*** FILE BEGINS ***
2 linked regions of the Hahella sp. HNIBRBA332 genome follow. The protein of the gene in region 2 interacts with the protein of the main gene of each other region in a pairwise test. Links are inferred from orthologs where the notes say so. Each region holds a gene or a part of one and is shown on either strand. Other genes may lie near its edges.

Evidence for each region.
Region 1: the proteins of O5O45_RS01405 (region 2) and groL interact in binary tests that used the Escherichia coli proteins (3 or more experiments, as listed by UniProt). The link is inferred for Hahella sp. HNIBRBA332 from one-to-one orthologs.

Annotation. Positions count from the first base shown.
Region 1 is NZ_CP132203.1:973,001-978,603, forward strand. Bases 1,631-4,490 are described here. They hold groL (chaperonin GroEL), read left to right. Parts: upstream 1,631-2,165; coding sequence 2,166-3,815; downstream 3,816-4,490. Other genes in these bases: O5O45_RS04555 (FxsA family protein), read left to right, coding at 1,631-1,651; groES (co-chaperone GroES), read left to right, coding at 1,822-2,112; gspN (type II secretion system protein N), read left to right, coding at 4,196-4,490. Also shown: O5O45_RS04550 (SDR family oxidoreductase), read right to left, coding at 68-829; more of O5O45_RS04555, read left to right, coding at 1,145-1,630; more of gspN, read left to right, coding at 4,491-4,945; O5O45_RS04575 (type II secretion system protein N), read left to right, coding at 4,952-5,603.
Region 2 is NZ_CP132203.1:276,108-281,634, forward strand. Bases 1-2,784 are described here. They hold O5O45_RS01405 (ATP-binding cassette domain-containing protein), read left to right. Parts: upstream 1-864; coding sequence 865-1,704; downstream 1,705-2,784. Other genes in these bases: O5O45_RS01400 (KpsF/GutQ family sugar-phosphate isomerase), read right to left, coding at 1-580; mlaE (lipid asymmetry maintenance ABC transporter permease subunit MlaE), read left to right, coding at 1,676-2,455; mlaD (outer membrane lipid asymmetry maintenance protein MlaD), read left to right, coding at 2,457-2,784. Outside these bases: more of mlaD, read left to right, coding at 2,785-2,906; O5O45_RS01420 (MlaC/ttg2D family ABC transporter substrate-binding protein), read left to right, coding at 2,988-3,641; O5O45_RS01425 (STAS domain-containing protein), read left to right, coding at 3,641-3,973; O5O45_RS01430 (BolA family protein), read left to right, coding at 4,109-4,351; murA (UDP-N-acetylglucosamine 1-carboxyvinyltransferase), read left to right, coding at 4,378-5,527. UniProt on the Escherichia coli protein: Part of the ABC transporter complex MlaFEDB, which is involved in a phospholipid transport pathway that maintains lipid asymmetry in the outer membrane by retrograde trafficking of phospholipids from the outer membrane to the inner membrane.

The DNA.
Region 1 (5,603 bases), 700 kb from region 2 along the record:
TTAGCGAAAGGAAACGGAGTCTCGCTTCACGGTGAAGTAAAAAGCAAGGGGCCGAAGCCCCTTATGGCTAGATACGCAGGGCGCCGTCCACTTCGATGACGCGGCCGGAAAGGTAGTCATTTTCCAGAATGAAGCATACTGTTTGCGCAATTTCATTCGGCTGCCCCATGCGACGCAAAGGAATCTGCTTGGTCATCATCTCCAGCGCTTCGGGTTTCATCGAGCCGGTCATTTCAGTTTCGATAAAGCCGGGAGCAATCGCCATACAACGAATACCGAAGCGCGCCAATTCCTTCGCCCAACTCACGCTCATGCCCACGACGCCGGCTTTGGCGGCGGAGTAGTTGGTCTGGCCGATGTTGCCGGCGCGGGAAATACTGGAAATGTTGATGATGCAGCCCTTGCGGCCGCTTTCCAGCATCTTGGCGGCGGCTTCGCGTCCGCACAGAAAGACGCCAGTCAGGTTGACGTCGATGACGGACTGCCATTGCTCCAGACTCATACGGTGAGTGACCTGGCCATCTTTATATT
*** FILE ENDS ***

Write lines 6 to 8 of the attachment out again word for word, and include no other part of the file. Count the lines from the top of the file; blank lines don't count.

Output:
Region 2 is NZ_CP132203.1:276,108-281,634, forward strand. Bases 1-2,784 are described here. They hold O5O45_RS01405 (ATP-binding cassette domain-containing protein), read left to right. Parts: upstream 1-864; coding sequence 865-1,704; downstream 1,705-2,784. Other genes in these bases: O5O45_RS01400 (KpsF/GutQ family sugar-phosphate isomerase), read right to left, coding at 1-580; mlaE (lipid asymmetry maintenance ABC transporter permease subunit MlaE), read left to right, coding at 1,676-2,455; mlaD (outer membrane lipid asymmetry maintenance protein MlaD), read left to right, coding at 2,457-2,784. Outside these bases: more of mlaD, read left to right, coding at 2,785-2,906; O5O45_RS01420 (MlaC/ttg2D family ABC transporter substrate-binding protein), read left to right, coding at 2,988-3,641; O5O45_RS01425 (STAS domain-containing protein), read left to right, coding at 3,641-3,973; O5O45_RS01430 (BolA family protein), read left to right, coding at 4,109-4,351; murA (UDP-N-acetylglucosamine 1-carboxyvinyltransferase), read left to right, coding at 4,378-5,527. UniProt on the Escherichia coli protein: Part of the ABC transporter complex MlaFEDB, which is involved in a phospholipid transport pathway that maintains lipid asymmetry in the outer membrane by retrograde trafficking of phospholipids from the outer membrane to the inner membrane.

The DNA.
Region 1 (5,603 bases), 700 kb from region 2 along the record: